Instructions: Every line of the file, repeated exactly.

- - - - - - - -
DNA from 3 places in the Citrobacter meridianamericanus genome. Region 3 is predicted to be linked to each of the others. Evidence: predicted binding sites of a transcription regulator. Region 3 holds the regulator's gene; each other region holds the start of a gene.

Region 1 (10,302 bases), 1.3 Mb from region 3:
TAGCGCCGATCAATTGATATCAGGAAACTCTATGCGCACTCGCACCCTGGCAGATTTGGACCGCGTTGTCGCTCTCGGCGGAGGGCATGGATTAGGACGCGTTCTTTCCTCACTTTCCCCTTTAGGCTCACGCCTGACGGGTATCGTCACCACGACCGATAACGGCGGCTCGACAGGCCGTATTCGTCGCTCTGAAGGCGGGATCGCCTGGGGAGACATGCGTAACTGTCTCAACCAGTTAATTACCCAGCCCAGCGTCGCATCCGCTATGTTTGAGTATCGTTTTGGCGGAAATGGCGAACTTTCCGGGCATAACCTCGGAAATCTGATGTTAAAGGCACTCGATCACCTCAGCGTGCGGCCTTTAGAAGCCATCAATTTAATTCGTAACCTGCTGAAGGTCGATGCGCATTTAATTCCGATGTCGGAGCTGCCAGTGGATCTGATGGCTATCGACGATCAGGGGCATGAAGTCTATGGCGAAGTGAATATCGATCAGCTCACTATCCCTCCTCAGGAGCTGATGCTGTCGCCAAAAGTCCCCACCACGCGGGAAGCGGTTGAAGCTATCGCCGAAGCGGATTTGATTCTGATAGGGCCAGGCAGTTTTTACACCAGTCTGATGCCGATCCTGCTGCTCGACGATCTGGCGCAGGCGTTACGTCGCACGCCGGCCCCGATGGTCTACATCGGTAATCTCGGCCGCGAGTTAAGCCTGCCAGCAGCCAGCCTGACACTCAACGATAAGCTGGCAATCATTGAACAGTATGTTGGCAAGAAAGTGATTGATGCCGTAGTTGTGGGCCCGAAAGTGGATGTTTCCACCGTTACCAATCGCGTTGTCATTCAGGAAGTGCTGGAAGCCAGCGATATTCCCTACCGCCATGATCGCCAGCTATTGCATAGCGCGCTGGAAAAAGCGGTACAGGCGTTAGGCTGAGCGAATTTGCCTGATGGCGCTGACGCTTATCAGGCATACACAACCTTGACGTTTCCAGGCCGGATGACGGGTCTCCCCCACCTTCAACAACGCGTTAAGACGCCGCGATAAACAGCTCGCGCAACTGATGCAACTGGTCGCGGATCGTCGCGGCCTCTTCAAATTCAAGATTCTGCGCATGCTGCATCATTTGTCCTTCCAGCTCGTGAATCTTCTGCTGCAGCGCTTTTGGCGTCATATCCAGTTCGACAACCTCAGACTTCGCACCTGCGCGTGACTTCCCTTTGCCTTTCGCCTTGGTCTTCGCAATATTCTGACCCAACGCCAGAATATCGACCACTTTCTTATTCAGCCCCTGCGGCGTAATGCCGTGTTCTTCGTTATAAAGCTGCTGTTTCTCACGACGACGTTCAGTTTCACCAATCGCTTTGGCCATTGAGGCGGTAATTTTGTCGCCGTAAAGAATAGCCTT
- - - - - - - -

DNA from 3 places in the Citrobacter meridianamericanus genome. Region 3 is predicted to be linked to each of the others. Evidence: predicted binding sites of a transcription regulator. Region 3 holds the regulator's gene; each other region holds the start of a gene.

Region 1 (10,302 bases), 1.3 Mb from region 3:
TAGCGCCGATCAATTGATATCAGGAAACTCTATGCGCACTCGCACCCTGGCAGATTTGGACCGCGTTGTCGCTCTCGGCGGAGGGCATGGATTAGGACGCGTTCTTTCCTCACTTTCCCCTTTAGGCTCACGCCTGACGGGTATCGTCACCACGACCGATAACGGCGGCTCGACAGGCCGTATTCGTCGCTCTGAAGGCGGGATCGCCTGGGGAGACATGCGTAACTGTCTCAACCAGTTAATTACCCAGCCCAGCGTCGCATCCGCTATGTTTGAGTATCGTTTTGGCGGAAATGGCGAACTTTCCGGGCATAACCTCGGAAATCTGATGTTAAAGGCACTCGATCACCTCAGCGTGCGGCCTTTAGAAGCCATCAATTTAATTCGTAACCTGCTGAAGGTCGATGCGCATTTAATTCCGATGTCGGAGCTGCCAGTGGATCTGATGGCTATCGACGATCAGGGGCATGAAGTCTATGGCGAAGTGAATATCGATCAGCTCACTATCCCTCCTCAGGAGCTGATGCTGTCGCCAAAAGTCCCCACCACGCGGGAAGCGGTTGAAGCTATCGCCGAAGCGGATTTGATTCTGATAGGGCCAGGCAGTTTTTACACCAGTCTGATGCCGATCCTGCTGCTCGACGATCTGGCGCAGGCGTTACGTCGCACGCCGGCCCCGATGGTCTACATCGGTAATCTCGGCCGCGAGTTAAGCCTGCCAGCAGCCAGCCTGACACTCAACGATAAGCTGGCAATCATTGAACAGTATGTTGGCAAGAAAGTGATTGATGCCGTAGTTGTGGGCCCGAAAGTGGATGTTTCCACCGTTACCAATCGCGTTGTCATTCAGGAAGTGCTGGAAGCCAGCGATATTCCCTACCGCCATGATCGCCAGCTATTGCATAGCGCGCTGGAAAAAGCGGTACAGGCGTTAGGCTGAGCGAATTTGCCTGATGGCGCTGACGCTTATCAGGCATACACAACCTTGACGTTTCCAGGCCGGATGACGGGTCTCCCCCACCTTCAACAACGCGTTAAGACGCCGCGATAAACAGCTCGCGCAACTGATGCAACTGGTCGCGGATCGTCGCGGCCTCTTCAAATTCAAGATTCTGCGCATGCTGCATCATTTGTCCTTCCAGCTCGTGAATCTTCTGCTGCAGCGCTTTTGGCGTCATATCCAGTTCGACAACCTCAGACTTCGCACCTGCGCGTGACTTCCCTTTGCCTTTCGCCTTGGTCTTCGCAATATTCTGACCCAACGCCAGAATATCGACCACTTTCTTATTCAGCCCCTGCGGCGTAATGCCGTGTTCTTCGTTATAAAGCTGCTGTTTCTCACGACGACGTTCAGTTTCACCAATCGCTTTGGCCATTGAGGCGGTAATTTTGTCGCCGTAAAGAATAGCCTT